Title: Ludwig van Beethoven: Symphonies Nos. 1-9
Year: 2014/2014
Genre: Classical
Conductor: Iván Fischer
Artist: Bernarda Fink (mezzo-soprano), Gerald Finley (bass), Myrtò Papatanasiu (soprano), Burkhard Fritz (tenor), Netherlands Radio Choir, Royal Concertgebouw Orchestra (Koninklijk Concertgebouworkest)

Issued: United States | Naxos
Duration: 381: 55
Size: 101.51 GB

The Beethoven symphonies: all nine of them stunning masterworks, all nine performed countless times. Be that as it may, there are conductors who can recontextualise these symphonies in such a way that they sound completely new, as Iván Fischer proved in 2013 and 2014 in his Beethoven Series with the Royal Concertgebouw Orchestra, spread out over two seasons. A veritable journey of discovery through a familiar landscape.
Recorded Live at Concertgebouw Amsterdam on 11 May 2013 (1, 2 & 5), 31 May 2013 (3 & 4), 9-10 January 2014 (6 & 7), 20-21 February 2014 (8 & 9). (more…)

Oswald, Napoleao – Piano Concertos – Artur Pizarro, BBC National Orchestra of Wales, Martyn Brabbins (2014)
FLAC (tracks) 24 bit/96kHz  | Time – 01:07:09 minutes | 1.12 GB | Genre: Classical
Official Digital Download – Source: hyperion-records | © Hyperion Records
Recorded: October 2013 at BBC Hoddinott Hall, Cardiff, Wales

Portuguese virtuoso Artur Pizarro makes a welcome return to the Romantic Piano Concerto series with the outpourings of two brilliant pianist-composers. Their names may not be familiar to listeners today. The Brazilian Henrique Oswald and the Portuguese Alfredo Napoleão were born in the same year, less than three months apart, when Schumann, Brahms and Liszt were alive and Chopin recently deceased. Both were of mixed European heritage: Oswald with a Swiss-German father and Italian mother, Napoleão with an Italian father and Portuguese mother. Both were child prodigies who became widely travelled concert pianists, pedagogues and composers. In 1868 Oswald gave his ‘farewell recital’ and left Rio de Janeiro to study in Europe; Napoleão went to Brazil.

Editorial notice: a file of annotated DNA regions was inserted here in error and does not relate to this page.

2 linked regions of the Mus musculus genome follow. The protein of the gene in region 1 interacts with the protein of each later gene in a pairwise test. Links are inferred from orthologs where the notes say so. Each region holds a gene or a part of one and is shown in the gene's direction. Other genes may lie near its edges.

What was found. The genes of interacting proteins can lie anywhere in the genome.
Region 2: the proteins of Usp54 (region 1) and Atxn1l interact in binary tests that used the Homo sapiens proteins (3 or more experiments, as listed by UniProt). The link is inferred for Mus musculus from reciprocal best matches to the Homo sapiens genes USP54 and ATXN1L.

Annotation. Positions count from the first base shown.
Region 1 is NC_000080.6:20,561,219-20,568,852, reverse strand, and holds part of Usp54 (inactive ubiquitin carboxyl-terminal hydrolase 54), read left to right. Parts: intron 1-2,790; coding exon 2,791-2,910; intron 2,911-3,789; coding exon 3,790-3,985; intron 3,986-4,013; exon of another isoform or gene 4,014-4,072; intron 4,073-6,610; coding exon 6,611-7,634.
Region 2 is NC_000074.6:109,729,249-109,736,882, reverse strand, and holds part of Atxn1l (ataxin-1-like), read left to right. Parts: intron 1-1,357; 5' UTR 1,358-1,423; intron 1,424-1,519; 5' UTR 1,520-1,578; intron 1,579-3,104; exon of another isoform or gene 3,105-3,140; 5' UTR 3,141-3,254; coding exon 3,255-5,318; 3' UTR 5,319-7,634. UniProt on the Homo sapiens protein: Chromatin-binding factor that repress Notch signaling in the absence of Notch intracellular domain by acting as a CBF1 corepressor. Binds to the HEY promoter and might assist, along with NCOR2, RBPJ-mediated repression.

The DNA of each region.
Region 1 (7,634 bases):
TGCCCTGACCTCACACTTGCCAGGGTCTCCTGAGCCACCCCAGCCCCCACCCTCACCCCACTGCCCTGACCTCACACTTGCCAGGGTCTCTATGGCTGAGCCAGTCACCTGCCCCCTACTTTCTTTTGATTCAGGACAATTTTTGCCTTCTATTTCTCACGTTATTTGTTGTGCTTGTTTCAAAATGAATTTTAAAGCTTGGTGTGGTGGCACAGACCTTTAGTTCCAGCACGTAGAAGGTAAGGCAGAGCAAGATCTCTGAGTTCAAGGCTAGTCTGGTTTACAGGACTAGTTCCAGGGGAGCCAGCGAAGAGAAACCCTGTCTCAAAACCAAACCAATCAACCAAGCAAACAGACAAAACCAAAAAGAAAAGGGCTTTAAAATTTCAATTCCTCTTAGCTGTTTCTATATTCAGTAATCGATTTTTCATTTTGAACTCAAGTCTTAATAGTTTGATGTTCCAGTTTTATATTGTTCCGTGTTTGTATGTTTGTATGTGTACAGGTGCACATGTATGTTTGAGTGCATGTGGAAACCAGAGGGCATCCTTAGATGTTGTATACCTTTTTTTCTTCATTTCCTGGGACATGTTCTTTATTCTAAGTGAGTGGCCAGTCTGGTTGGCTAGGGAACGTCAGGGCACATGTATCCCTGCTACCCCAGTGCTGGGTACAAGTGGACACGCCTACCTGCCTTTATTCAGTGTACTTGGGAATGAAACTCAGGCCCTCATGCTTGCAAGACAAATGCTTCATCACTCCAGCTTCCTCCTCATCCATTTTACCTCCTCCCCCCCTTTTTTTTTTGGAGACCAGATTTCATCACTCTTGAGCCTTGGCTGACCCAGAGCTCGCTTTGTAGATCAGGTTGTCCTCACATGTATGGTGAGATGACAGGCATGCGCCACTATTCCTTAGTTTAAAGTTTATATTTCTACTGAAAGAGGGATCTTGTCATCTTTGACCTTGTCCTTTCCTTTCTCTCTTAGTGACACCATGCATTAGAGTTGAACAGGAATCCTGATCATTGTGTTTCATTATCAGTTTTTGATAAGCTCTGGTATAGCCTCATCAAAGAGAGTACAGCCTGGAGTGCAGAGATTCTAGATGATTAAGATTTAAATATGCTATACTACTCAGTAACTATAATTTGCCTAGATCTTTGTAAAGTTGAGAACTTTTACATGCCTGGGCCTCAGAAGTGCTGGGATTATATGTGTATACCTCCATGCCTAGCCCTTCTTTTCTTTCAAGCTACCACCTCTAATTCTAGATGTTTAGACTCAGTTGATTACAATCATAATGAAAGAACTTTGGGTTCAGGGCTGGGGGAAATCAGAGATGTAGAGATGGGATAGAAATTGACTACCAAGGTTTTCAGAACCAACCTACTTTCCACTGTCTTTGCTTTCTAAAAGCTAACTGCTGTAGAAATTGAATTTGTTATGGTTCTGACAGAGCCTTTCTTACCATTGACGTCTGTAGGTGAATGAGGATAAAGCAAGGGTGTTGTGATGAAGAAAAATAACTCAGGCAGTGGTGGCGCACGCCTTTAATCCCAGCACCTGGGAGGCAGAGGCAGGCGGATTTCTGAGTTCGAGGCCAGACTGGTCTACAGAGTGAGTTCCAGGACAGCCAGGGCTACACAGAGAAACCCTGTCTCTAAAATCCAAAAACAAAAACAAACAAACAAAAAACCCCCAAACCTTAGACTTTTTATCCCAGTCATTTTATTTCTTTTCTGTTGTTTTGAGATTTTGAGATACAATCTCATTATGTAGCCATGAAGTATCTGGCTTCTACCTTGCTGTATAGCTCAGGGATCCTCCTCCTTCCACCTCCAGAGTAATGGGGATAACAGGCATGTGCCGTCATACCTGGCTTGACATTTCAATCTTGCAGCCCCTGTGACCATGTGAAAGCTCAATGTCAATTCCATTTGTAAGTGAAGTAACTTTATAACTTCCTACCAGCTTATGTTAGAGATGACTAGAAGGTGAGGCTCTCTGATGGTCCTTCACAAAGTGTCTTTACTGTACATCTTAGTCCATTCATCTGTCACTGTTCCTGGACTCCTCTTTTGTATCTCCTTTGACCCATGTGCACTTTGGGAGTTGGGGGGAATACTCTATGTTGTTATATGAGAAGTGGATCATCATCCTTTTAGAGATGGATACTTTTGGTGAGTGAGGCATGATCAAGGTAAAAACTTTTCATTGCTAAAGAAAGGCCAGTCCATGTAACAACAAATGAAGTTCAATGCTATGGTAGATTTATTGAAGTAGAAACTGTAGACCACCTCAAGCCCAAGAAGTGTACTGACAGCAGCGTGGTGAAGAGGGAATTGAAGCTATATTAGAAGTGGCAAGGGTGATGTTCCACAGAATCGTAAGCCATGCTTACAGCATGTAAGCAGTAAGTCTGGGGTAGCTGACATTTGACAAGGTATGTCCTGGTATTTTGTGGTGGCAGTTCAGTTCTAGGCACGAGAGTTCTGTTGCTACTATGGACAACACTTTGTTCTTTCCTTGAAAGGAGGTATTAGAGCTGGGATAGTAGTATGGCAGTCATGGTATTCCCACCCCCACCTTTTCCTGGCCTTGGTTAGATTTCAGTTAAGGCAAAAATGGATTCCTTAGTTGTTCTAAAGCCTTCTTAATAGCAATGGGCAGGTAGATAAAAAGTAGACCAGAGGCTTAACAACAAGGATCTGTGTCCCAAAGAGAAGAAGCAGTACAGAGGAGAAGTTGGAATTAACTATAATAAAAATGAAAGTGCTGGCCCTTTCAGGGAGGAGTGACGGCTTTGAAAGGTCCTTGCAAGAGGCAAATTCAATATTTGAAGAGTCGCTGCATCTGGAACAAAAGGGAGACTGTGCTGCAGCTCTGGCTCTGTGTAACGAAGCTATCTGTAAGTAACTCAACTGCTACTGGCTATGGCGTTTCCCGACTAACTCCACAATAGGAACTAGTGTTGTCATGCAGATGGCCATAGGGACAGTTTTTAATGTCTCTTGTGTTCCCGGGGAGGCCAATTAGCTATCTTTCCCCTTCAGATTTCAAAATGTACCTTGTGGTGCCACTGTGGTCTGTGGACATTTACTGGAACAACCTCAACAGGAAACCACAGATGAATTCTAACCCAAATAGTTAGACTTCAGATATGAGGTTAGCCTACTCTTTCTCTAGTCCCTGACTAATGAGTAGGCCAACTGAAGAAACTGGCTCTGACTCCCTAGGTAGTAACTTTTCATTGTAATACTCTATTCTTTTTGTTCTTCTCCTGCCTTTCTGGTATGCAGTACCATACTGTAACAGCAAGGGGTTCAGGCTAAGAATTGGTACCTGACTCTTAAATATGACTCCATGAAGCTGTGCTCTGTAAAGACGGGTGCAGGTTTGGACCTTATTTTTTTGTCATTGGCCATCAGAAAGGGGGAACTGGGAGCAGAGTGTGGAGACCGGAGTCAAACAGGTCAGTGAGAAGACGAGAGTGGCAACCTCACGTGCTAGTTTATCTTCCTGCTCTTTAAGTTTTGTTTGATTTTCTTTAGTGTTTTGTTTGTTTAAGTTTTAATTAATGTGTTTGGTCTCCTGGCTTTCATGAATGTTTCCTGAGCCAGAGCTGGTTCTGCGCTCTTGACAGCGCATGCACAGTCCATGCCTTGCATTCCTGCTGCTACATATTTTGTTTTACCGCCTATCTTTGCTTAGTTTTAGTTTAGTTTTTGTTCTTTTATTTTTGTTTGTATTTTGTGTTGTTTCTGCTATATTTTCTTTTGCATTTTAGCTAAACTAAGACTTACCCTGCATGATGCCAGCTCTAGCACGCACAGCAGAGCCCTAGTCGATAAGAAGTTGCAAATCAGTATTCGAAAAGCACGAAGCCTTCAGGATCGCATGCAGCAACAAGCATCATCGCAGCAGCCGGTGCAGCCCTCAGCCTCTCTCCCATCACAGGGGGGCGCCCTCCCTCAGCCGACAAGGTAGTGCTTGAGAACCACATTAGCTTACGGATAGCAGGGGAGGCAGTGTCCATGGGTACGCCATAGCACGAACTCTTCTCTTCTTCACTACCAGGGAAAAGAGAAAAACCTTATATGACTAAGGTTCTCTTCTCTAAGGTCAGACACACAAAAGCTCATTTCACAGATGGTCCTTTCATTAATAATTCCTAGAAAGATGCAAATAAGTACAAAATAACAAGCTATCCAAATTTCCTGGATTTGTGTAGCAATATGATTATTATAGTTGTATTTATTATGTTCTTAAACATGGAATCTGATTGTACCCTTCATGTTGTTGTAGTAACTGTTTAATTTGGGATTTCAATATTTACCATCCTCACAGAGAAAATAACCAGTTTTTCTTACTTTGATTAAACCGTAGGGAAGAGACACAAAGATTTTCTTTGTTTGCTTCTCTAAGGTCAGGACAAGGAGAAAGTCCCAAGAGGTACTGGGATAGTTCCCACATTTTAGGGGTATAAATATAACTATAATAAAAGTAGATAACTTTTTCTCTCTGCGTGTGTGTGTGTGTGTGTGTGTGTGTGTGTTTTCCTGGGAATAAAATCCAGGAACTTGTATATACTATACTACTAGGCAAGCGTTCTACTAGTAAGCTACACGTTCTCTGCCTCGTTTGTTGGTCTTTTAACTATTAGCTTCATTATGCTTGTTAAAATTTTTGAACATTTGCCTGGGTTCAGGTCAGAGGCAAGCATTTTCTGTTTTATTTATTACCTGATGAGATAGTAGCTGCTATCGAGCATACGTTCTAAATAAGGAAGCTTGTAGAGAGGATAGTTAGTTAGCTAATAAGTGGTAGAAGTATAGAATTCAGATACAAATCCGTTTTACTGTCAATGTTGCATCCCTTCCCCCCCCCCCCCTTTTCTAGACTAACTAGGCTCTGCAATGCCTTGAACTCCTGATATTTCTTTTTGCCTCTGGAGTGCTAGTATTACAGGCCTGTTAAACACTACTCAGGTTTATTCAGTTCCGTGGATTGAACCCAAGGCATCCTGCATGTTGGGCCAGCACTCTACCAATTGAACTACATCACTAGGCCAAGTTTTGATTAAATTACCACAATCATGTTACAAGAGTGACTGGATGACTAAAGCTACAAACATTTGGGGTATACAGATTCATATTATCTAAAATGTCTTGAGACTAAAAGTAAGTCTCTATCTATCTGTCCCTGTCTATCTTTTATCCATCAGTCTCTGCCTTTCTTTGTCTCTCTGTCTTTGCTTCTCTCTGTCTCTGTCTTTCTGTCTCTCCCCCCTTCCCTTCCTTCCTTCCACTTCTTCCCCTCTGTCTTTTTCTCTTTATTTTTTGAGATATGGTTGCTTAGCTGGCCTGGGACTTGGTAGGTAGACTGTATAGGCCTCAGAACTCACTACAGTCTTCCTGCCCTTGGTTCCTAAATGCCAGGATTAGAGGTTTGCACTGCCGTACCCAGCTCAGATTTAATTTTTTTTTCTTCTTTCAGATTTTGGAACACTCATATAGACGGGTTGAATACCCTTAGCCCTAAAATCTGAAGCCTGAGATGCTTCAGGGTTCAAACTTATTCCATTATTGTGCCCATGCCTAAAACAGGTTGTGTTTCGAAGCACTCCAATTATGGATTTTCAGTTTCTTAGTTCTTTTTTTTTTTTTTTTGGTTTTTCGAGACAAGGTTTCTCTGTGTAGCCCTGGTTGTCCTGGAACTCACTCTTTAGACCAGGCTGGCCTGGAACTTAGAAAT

Oswald’s Piano Concerto in G minor, Op 10, dates from about 1886, the year he met Liszt. Although influences of Fauré can be detected in the second theme, the overall character of the first movement owes more to the late Romantic German style. The orchestration is rich and full, but the Tchaikovskian athleticism and virtuosity of the piano-writing keep the soloist to the fore.
Napoleão’s Piano Concerto No 2 in E flat minor, Op 31, is undated but was probably composed around the same time as Oswald’s Piano Concerto. Although Napoleão performed the concerto in a solo piano version, the first performance with orchestra had to wait until 12 February 1941. This was given by Evaristo de Campos Coelho (1903–1988)—with whom Artur Pizarro, the pianist on the present recording, studied as a young child. He played the work numerous times, and performed it for Portuguese radio. Dinorah Leitão (who was Ivo Cruz’s daughter in law, and also a student of Campos Coelho) then played it, and Artur Pizarro is only the third pianist to champion this work.

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Carl Nielsen – Symphonies Nos. 4 & 5 – London Symphony Orchestra, Sir Colin Davis (2011)
FLAC (tracks) 24 bit/96kHz  | Time – 01:06:38 minutes | 1.34 GB | Genre: Classical
Official Digital Download – Source: hyperion-records.co.uk | © LSO Live
Recorded: May 2010 & October 2009 at Barbican, London, United Kingdom

Symphony No 4 ‘The inextinguishable’ (1914–16) :: Denmark remained neutral throughout the international upheaval of the 1914–18 War; but its citizens have always been acutely sensitive to the activities of its large and powerful neighbour to the south. For Carl Nielsen there was an added dimension of philosophical crisis. It may be hard to believe now, but many European artists initially welcomed the prospect of war: here was a grand opportunity for ‘spiritual cleansing’, and a celebration of the traditional masculine virtues of courage, loyalty and devotion to one’s country. Before the hostilities Nielsen had been an enthusiastic nationalist. But as he began to realise the horrors men could inflict on each other for Kaiser—or King—and Country, his faith was rocked to the core. Nationalism, he wrote not long after the war, had been transformed into a ‘spiritual syphilis’, the justification for the expression of ‘senseless hate’.